The Second Century
In 1972, the Seattle Fire Department found the seven-decade-old building out of compliance with fire safety regulations and in need of substantial renovation. The issue galvanized the HNA community of parents and friends, and the Sisters engaged an advisory board to assist with fundraising and facility planning. This board evolved into a high-functioning Board of Trustees, which became the policy-making body for the school and assumed full responsibility for the fiscal health of the organization. In 1980, the Board of Trustees launched its first official capital campaign in order to repair the roof and dome, renovate the physics lab, and create a college counseling center. On June 21, 1985, Holy Names Academy was separately incorporated from the Sisters of the Holy Names of Jesus and Mary. This mutual agreement, the outcome of a strong and vibrant relationship with the sisters that continues today, ensures the Academy’s long-term future.
Under the Dome
The imposing architecture of the main Academy building, designed in the neo-classical style by Albert Breitung, has been carefully preserved over the years. Few exterior changes have occurred other than the removal of the north tower after a 1965 earthquake. Inside, however, classrooms and offices have been remodeled, technological infrastructure upgraded, and new facilities added, such as a professional-grade recording studio and a fitness center. Renovations have always been respectful of the school’s history; for example, new moldings and floors match the originals throughout the building, and the old laundry chutes now house technology cables. The campus was enhanced in 1990 by the addition of a separate gym building on what had once been tennis courts and by the 2017 creation of a three-story pavilion connecting the gym and the historic school. In 2019, construction began to replace the gym with a new athletic complex and an underground parking garage.
Campaigns to Secure the Present—and the Future
Until the building of the Jeanne Marie McAteer Lee Gymnasium in 1990, all student athletic practices and competitions were held in rented or loaned spaces. The new structure provided a valuable resource as HNA developed a championship athletic program.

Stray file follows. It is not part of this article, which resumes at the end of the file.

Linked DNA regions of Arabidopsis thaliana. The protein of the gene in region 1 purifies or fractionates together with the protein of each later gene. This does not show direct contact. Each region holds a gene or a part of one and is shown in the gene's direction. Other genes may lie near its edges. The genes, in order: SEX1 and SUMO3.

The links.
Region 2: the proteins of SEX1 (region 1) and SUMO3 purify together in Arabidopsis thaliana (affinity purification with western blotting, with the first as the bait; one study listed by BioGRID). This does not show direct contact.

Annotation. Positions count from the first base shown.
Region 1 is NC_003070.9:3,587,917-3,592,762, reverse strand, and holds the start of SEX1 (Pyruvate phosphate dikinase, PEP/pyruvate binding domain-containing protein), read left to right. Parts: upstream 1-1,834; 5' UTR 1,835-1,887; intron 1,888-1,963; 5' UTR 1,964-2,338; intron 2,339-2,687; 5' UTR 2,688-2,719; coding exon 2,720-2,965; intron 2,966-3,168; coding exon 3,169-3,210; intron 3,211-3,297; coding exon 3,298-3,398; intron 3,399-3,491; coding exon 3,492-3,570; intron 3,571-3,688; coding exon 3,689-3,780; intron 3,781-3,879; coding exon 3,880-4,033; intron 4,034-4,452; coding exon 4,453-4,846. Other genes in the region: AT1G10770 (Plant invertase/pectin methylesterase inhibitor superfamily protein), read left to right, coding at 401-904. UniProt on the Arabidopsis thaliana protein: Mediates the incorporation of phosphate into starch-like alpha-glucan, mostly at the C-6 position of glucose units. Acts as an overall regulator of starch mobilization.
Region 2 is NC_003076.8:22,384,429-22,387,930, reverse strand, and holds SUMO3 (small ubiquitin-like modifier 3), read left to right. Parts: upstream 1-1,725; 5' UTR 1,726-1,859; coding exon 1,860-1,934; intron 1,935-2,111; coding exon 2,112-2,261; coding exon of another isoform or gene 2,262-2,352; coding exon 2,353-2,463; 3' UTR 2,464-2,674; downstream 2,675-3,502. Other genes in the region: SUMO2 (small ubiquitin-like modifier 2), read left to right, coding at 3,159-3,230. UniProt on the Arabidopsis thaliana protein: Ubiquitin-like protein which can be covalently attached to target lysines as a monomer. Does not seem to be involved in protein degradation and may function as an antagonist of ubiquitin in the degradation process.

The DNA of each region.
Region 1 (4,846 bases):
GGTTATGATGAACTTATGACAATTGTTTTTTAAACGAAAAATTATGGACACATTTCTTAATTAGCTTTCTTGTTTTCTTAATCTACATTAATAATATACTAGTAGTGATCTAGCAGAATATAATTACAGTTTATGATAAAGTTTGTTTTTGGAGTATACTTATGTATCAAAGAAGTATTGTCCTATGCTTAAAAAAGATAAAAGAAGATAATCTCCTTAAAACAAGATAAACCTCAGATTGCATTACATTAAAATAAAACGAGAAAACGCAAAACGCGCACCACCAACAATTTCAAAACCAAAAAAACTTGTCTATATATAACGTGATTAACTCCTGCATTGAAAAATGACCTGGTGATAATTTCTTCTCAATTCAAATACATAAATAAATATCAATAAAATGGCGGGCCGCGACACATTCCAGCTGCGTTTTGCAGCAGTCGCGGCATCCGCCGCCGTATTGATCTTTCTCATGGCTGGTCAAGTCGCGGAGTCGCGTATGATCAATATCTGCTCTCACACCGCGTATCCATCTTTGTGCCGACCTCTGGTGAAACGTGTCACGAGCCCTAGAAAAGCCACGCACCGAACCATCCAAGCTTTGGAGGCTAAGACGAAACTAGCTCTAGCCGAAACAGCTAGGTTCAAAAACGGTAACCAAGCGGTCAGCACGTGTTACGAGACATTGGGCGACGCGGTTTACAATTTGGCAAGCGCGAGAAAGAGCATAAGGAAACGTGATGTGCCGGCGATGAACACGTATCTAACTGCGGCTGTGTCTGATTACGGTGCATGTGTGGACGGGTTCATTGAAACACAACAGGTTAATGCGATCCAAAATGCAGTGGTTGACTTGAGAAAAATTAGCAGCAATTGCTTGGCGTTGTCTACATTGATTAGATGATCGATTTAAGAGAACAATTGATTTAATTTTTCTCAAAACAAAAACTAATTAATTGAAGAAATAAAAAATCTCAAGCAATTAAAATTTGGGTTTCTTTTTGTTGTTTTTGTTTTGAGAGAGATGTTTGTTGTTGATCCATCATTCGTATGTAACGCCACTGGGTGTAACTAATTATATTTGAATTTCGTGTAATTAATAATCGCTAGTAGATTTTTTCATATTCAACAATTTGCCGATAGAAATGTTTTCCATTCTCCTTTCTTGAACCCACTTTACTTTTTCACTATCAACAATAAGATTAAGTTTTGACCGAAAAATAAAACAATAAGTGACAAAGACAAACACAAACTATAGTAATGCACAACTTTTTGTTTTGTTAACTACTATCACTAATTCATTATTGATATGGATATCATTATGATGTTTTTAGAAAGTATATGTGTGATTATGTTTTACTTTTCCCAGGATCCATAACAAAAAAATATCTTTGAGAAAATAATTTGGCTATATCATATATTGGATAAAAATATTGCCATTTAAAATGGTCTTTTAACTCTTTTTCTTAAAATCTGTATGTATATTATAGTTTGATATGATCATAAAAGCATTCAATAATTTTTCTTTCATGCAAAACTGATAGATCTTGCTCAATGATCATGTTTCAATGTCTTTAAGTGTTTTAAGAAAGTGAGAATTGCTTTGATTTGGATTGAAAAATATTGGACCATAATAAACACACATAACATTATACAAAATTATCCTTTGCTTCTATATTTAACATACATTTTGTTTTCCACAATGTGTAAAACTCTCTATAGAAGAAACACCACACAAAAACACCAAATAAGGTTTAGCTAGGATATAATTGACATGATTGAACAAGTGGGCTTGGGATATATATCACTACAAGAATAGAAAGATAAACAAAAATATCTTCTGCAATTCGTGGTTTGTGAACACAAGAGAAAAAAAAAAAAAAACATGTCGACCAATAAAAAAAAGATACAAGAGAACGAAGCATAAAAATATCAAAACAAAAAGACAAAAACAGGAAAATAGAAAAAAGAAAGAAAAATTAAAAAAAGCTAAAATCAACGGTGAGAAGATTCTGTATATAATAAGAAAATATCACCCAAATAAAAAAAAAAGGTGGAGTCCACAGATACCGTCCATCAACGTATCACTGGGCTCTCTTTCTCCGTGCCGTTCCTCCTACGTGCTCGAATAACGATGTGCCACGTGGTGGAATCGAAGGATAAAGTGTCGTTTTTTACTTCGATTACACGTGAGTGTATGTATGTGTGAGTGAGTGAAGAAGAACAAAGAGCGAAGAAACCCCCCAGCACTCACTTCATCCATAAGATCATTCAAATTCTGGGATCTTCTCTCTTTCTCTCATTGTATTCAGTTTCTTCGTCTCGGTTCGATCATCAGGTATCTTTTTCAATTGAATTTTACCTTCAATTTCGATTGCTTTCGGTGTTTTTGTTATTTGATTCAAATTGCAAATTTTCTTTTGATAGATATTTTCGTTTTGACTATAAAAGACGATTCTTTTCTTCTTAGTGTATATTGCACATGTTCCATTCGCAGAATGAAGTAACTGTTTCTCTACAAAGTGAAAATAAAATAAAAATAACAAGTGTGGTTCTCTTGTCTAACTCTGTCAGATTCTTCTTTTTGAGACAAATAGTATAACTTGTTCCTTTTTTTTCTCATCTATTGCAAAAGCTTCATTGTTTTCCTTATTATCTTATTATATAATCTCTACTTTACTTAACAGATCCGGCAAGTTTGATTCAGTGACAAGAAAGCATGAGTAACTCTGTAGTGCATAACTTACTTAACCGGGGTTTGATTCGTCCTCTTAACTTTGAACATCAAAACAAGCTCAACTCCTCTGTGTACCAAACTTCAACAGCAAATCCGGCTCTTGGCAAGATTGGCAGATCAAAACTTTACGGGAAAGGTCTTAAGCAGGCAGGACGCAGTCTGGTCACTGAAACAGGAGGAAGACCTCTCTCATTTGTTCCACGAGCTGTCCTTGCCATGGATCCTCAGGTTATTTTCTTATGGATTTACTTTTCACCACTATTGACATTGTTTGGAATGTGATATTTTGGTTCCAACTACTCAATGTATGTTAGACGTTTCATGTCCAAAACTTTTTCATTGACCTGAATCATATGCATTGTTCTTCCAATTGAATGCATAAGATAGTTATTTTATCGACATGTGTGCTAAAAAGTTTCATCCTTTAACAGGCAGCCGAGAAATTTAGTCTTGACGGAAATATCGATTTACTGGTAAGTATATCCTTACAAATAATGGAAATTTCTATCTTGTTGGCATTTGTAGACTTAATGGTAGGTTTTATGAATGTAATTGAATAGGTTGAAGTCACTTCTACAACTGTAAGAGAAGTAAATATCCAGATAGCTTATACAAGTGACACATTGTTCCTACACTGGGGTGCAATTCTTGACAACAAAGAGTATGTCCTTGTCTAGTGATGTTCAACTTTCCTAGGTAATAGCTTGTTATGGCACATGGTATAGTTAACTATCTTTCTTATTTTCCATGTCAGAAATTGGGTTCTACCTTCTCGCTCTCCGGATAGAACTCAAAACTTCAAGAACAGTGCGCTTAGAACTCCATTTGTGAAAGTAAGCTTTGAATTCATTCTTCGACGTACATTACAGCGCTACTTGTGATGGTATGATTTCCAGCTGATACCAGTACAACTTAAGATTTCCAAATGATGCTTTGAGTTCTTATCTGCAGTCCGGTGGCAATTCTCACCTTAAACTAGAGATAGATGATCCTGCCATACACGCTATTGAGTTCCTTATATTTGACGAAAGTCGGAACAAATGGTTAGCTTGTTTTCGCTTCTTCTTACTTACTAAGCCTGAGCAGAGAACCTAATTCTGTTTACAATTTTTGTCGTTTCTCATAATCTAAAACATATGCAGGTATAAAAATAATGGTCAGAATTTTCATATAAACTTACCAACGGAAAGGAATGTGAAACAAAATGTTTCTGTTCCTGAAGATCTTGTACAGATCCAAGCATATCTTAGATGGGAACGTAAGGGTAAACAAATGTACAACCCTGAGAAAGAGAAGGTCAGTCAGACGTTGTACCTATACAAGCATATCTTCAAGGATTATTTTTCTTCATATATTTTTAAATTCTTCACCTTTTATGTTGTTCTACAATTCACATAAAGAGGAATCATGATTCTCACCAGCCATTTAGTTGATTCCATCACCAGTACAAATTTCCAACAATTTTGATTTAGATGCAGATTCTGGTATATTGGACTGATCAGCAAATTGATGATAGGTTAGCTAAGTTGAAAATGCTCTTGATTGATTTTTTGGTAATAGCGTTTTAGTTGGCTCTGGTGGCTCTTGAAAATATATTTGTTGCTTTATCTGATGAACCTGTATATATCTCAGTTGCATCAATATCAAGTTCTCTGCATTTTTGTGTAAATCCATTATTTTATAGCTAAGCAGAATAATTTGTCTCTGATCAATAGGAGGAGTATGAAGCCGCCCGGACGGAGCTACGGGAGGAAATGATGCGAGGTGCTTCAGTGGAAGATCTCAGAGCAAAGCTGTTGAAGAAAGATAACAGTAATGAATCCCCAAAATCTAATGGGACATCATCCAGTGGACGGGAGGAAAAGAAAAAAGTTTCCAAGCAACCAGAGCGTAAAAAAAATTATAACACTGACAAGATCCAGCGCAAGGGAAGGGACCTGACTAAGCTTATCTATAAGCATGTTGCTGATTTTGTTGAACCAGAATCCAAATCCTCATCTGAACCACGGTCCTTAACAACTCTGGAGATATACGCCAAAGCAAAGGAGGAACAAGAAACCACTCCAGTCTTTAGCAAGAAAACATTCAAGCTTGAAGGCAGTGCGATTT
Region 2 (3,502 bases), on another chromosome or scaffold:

In the mid-1990’s, a third capital campaign, Secure the Future, resulted in extensive improvements that coincided with the growth of the school’s program and enrollment: new science, technology, and art facilities; classroom renovations; computer networking of the entire school; dome and parlor restoration, and endowment growth.
A fourth capital campaign, Momentum: Advancing the Mission in 2004, raised over $4.6 million to support complete replacement and redesign of the roof and cornices on the main building, construction of a new high-tech music facility, and strengthening of the endowment.
In the wake of a long-range study in 2012, an endowment and building campaign, Transcend: Beyond Excellence, raised over $10.5 million, the majority for scholarship endowment to strengthen the school’s commitment to keeping an Academy education affordable to young women from a variety of economic backgrounds. The campaign also funded a new science center, a robust wireless system, and a renovated cafeteria.
The three-story Mary Herche Pavilion, opened in 2017, joined the landmark 1908 building to the 1990 gymnasium. The pavilion includes a fitness center, commons area, rooftop deck, and other improvements, including an ADA-accessible elevator in the main building to supplement the historic elevator.
By 2018, the Academy recognized challenges to the school’s long-term sustainability, notably the acute lack of parking in a rapidly changing Capitol Hill neighborhood and insufficient facilities for a thriving athletics program. In response, the school undertook one of the largest capital initiatives in its history, the Foundation for the Future campaign, and broke ground in 2019 on a five-level underground parking garage and a new Jeanne Marie McAteer Lee Athletic Complex built atop the garage.